his way to her again. He did not always understand her. He walked slowly toward her.
Something wrong, she said?
He shrugged. He felt a malaise. He couldn’t place it.
So what do you want to do, she said.
Let’s talk about memories, he said. This way they won’t die.
They never die, she said. Except in the minds of those who have never
experienced them and only know of them second hand.
Do you remember our song, she said?
I remember each word.
Can you sing me one line.
Marie-Lou Marie-Lou . . . qu’il fait bon le premiere rendezvous . . . .
It’s my favorite you know.
Remember when I used to say to you to sing me a Marie-Lou.
He could see it in his mind’s eye. He could hear it in his mind’s ear. He
remembered her smell. They were in bed . . . cuddled up. He had one hand on her breast
as he sang into her hair. Marie-Lou Marie-Lou . . . qu’il fait bon le premiere rendezvous
. . . .
They were silent. More time than usual had passed. He got up.
Already, she said?
I have to, he said.
She nodded. I know. She blew him a kiss. Soon you won’t have to go.
How will I know when it’s that time, he said.
2 weeks before his death.
The week had dragged. He had looked at the clock continuously. He couldn’t
sleep anymore. He did not feel right anymore. Something was wrong but he didn’t know
what. Things took forever when you were waiting. Three more hours and maybe he
would go to sleep and Monday would be over. Four more hours . . . and then it would be
Tuesday . . . and then Thursday . . . and now it was Sunday and he was on his way and
she was waiting.
How long have I been coming to see you, he said.
You’ve been coming since even before you knew I existed, she said. Only you
didn’t know you didn’t know it.
He smiled. I don’t always understand you, he said.
She rested her head on his chest. What would you like to do today, she said?
Whatever you want.
Let’s play the story game then. Do you know how?
He shook his head.
I start with a sentence. When I stop . . . you continue. When
you stop . . . I continue. It’ll be a magical story because no one will know the ending till it
He smiled at her.
Once upon a time they lived together in a land that never existed, she said.
It had no scents, he said.
And yet it smelled like beauty, she said. The sun rose down and night fell up, she said.
And everyone who wasn’t there was there, he said.
Time did not exist and so no one wore watches, she said.
Do you remember our first meeting, he said.
Yes, she said. You came and you thought about me so deeply that I appeared.
I never stop thinking about you, he said.
Nor I you, she said.
He had been there three hours. This is the longest, he said.
I know, she said. Soon it will be longer still.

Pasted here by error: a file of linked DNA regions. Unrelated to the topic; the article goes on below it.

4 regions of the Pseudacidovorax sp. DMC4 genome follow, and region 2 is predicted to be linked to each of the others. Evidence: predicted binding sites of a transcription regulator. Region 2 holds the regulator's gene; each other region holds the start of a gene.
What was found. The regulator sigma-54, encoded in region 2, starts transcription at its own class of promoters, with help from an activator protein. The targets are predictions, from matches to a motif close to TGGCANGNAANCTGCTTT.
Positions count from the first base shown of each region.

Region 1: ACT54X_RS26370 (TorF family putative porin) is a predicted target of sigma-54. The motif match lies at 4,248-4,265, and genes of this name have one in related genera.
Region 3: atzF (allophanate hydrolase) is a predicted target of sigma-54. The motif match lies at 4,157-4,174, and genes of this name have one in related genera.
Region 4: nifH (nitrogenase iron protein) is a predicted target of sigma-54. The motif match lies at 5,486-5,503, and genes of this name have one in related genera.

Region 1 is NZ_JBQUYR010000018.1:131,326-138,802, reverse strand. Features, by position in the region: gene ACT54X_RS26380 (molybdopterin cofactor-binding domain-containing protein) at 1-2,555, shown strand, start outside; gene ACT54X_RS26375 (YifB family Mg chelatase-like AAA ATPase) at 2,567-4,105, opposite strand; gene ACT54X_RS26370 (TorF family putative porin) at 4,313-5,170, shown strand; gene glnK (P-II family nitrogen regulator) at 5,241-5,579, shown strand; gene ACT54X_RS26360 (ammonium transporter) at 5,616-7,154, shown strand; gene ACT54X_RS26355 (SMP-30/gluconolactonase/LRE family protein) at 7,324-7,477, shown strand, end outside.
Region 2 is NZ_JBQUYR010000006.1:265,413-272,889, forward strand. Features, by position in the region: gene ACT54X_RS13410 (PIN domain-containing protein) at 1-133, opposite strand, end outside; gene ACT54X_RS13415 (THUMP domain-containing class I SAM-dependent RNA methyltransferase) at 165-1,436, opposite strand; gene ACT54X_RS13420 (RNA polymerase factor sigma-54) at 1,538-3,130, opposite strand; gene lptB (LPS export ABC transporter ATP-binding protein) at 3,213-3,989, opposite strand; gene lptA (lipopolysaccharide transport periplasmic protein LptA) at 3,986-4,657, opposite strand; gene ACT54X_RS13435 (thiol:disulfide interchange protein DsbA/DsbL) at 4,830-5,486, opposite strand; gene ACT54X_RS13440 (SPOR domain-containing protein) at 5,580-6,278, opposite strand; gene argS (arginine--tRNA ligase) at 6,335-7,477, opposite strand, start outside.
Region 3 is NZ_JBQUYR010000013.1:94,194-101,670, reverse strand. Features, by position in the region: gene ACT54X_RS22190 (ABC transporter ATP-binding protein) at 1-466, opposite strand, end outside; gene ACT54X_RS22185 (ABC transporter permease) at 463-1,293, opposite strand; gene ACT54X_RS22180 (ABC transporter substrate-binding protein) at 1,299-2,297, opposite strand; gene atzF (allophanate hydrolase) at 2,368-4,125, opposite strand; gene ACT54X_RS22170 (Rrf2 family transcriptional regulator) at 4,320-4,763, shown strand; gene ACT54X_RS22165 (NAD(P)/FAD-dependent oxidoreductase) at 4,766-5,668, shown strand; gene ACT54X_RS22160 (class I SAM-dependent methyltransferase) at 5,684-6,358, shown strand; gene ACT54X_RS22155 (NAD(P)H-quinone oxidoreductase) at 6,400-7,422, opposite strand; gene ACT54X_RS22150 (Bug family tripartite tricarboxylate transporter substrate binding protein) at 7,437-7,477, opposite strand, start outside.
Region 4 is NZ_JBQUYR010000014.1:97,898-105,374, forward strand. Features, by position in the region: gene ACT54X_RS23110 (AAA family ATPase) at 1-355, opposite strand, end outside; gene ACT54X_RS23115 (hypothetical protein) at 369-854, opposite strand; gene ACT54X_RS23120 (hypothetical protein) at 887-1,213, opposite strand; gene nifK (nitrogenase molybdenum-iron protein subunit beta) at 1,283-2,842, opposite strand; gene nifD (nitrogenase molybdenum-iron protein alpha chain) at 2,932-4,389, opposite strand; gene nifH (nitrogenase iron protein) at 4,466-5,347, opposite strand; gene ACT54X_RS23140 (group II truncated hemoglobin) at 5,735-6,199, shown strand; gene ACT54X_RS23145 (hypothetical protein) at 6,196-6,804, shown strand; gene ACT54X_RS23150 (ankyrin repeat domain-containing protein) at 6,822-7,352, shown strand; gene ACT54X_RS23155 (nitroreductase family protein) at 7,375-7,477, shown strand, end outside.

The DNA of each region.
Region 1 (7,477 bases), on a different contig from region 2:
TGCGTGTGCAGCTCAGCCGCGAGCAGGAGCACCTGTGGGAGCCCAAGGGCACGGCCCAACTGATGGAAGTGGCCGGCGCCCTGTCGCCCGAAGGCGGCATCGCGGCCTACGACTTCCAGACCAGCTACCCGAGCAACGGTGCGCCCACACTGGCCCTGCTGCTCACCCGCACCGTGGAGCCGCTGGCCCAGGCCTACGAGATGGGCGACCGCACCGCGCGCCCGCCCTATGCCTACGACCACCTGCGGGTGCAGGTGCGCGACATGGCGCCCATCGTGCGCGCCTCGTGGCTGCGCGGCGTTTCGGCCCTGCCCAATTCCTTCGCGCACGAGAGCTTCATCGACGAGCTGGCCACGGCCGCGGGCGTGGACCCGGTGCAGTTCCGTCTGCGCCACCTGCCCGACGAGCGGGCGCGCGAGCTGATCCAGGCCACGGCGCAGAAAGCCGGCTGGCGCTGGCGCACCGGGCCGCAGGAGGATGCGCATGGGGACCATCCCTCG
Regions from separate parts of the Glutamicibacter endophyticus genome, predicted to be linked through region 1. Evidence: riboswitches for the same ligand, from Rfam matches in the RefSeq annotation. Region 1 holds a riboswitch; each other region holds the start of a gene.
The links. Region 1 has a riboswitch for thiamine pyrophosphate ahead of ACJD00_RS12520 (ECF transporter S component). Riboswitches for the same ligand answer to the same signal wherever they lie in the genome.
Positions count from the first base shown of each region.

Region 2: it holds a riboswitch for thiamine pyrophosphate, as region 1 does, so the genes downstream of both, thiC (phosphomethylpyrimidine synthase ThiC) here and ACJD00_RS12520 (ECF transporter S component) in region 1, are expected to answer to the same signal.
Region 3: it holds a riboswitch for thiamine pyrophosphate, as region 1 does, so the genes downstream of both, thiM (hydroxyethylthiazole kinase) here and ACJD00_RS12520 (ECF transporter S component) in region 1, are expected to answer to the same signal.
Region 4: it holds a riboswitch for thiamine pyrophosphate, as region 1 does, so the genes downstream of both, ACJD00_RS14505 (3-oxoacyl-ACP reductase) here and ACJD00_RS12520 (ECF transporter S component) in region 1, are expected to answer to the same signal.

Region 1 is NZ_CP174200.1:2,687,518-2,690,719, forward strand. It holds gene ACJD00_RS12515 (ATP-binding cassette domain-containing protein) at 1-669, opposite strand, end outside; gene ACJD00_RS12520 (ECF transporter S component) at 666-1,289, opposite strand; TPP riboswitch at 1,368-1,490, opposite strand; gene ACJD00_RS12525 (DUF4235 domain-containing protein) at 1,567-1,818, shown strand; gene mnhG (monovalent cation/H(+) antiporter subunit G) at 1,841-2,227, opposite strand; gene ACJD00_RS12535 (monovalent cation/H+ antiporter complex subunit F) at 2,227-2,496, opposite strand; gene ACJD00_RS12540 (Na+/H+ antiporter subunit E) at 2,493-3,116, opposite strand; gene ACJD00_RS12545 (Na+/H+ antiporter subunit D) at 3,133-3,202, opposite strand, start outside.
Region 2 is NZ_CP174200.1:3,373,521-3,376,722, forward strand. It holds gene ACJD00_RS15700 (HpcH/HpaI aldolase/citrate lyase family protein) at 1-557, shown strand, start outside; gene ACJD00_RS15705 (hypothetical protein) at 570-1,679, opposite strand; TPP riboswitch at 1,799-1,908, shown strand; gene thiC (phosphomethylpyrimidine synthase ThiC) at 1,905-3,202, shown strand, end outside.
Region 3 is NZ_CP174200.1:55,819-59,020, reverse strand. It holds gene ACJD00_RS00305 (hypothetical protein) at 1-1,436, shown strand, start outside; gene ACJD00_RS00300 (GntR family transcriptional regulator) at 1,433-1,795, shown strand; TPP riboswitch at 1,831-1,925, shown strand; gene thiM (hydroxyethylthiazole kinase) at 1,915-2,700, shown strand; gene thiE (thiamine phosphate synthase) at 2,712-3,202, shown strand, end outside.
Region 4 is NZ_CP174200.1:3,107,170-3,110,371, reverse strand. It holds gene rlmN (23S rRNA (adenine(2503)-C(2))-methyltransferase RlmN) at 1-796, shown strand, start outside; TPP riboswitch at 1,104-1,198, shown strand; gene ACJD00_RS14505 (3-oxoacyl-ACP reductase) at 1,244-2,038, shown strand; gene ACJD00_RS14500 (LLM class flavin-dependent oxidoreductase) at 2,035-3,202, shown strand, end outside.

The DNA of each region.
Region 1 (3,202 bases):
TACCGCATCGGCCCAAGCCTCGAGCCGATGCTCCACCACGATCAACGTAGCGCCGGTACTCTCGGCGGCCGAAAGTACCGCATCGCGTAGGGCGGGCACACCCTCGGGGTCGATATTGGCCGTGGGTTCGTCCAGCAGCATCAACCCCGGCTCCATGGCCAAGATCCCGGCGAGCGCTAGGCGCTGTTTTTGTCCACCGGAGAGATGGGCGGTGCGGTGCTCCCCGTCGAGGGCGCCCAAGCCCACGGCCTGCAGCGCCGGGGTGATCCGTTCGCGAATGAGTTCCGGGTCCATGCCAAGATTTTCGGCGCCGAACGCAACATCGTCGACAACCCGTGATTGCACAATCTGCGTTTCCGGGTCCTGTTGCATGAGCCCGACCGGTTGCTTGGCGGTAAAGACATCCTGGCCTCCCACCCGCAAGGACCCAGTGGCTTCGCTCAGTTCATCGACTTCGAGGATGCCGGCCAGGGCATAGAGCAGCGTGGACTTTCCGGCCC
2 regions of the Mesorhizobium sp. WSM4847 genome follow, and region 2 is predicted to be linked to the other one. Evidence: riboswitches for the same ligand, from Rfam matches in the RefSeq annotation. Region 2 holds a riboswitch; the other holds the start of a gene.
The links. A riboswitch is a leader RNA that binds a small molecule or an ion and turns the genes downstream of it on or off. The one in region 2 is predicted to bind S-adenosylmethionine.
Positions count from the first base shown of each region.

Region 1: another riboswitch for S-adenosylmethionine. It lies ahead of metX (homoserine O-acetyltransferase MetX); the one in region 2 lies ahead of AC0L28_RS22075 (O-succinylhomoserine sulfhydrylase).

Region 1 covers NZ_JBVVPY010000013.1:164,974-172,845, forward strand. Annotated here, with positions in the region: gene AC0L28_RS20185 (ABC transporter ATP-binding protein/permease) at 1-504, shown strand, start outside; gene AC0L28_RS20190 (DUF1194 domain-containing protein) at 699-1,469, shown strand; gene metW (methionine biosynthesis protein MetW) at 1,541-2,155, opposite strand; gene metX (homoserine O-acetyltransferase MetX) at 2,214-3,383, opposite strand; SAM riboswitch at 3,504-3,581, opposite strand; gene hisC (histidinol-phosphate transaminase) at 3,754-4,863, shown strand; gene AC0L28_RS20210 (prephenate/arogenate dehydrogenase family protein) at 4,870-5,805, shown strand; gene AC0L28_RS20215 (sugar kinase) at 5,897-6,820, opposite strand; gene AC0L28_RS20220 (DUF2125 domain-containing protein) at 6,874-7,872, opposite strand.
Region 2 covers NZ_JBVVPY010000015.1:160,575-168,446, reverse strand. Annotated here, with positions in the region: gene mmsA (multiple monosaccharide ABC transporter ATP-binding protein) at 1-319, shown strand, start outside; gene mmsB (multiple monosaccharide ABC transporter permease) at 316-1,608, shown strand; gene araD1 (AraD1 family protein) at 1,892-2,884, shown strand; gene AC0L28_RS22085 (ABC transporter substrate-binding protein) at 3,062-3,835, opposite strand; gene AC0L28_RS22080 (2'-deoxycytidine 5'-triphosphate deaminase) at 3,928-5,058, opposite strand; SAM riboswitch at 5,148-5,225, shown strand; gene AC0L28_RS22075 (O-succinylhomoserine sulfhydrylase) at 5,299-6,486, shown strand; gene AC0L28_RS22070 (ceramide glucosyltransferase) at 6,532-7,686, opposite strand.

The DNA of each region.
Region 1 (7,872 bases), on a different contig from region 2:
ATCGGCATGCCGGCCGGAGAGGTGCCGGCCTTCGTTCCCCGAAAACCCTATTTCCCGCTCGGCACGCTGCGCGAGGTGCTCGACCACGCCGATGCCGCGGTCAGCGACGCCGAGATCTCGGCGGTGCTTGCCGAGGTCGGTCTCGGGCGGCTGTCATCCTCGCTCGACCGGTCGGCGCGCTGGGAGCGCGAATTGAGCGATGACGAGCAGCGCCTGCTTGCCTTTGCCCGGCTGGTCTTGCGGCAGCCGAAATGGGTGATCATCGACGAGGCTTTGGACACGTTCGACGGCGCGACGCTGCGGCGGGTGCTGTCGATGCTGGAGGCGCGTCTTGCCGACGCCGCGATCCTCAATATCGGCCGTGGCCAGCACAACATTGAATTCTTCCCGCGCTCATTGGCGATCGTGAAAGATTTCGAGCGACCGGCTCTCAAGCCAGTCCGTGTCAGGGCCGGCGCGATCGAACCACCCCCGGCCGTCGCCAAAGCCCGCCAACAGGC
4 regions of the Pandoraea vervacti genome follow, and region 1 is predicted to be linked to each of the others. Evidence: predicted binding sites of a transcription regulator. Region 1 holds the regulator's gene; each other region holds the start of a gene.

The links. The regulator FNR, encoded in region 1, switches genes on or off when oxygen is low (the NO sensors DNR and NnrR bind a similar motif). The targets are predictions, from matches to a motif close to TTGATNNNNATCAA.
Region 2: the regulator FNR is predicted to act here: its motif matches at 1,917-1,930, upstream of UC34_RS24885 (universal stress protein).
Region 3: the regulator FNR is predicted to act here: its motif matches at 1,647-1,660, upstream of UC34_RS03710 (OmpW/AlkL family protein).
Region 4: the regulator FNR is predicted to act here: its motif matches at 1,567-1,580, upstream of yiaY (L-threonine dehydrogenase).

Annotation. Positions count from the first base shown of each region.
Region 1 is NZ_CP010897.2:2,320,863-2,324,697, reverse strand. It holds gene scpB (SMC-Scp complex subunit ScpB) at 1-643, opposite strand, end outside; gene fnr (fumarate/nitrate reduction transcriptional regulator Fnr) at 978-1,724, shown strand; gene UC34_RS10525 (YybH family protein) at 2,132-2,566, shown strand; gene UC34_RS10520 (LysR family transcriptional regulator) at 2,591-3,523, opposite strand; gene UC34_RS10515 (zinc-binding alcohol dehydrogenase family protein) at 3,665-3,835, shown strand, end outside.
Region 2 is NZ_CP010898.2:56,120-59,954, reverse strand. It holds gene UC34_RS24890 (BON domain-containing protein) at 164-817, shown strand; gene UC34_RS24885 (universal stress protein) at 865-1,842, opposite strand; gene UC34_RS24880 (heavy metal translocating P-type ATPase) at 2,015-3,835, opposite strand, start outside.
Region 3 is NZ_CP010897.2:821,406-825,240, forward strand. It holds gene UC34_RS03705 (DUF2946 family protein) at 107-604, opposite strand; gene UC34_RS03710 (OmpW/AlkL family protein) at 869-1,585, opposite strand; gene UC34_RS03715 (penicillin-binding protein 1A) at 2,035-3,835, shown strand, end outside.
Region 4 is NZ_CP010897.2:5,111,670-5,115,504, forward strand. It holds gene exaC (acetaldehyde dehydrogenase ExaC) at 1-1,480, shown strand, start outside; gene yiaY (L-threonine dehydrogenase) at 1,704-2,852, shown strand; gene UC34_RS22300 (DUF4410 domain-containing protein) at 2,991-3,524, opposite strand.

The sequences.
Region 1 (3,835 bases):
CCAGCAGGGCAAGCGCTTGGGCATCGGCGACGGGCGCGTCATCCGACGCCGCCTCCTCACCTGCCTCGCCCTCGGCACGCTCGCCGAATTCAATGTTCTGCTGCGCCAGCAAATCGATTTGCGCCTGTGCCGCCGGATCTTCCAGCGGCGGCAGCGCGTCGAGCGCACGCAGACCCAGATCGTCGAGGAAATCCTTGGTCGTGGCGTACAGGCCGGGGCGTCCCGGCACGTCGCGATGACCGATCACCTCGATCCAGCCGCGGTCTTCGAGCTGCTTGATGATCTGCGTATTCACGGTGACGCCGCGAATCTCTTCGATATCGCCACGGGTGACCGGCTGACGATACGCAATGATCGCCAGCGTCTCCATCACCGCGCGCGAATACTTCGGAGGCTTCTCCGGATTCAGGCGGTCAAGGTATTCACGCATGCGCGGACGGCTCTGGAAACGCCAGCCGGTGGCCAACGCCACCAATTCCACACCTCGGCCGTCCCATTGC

I think I have to go, he said.
The story’s over isn’t it, she said.
Soon, she said. Soon we will be in the story together and you will never again
have to go.
I wish it, he said. And he left.
1 week before his death.
Will it hurt, he said the next time they met?
You mean when we’re in the story together, she said? She always knew what he
meant. Sometimes even before he himself knew what he meant.
Yes, he said.
Not once we’re there, she said.
Is it hard getter there, he said.
What do I do while I wait, he said.
Write about us, she said.
You mean a story?
Okay. I will.
Yes. But I don’t know how good it will be.
What will you call it?
He shrugged. I don’t know yet, he said.
She smiled. I’m sure you’ll find a good title, she said.
This is our last visit, isn’t it, he said?
No, she said. We have one visit left. But that will not be our last time together.
I never understand you, he said.
You will, she said.
The last visit and one day before his death.
You look nice, she said. I like the way you look in a dark turtle-neck with a shirt
over it, she said.
It’s yours, he said. I often go into the closet and pick one of yours that
I can wear underneath. I like the way your turtle-necks fit.
Could he see her clearly, she wondered? She tried to make herself more visible.
Can you see clearly, she said.
Better than I usually do, he said. He looked into the sky. There wasn’t a cloud
there. Sun’s bright today, he said.
One day later . . . the day of his death.
His children were looking at him. He looks like he’s sleeping, one said.
He looks as though we could wake him.
They’re sending an ambulance now, the older one said.
You spoke to the doctor, said the younger one?
It felt as though he was driving to her. But he was in his room. His children were
waiting. And now she was there. She had come to him this time. She seemed suddenly so
vibrant. So much part of his world.
Don’t know how long you can stay, he said.
This time forever, she said.
Am I dreaming, he said.
Yes and no, she said. She took his hand. He felt it strong this time. Did you write
a story about us like you promised, she said?
He said he did.
She led him away. What did you call it, she said.
“Us”, he said.
Benjamin Mark studied writing at The New School for Social Research. He has been writing a weekly e-zine for over ten years entitled Tidbits which has a free readership distribution of around 10,000 readers per week around the world. His unpublished and published writing accomplishments are on www.benimark.com. Educated in Europe and U.S. Multilingual . Member of Mensa and Intertel. Favorite writers. Louis Ferdinand Celine. William Burroughs. Hubert Selby Jr. Gunter Grass. Other short stories have been accepted by Integra and Storyfile magazines.
Twenty-four short stories, exclusive afterwords, interviews, artwork, and more.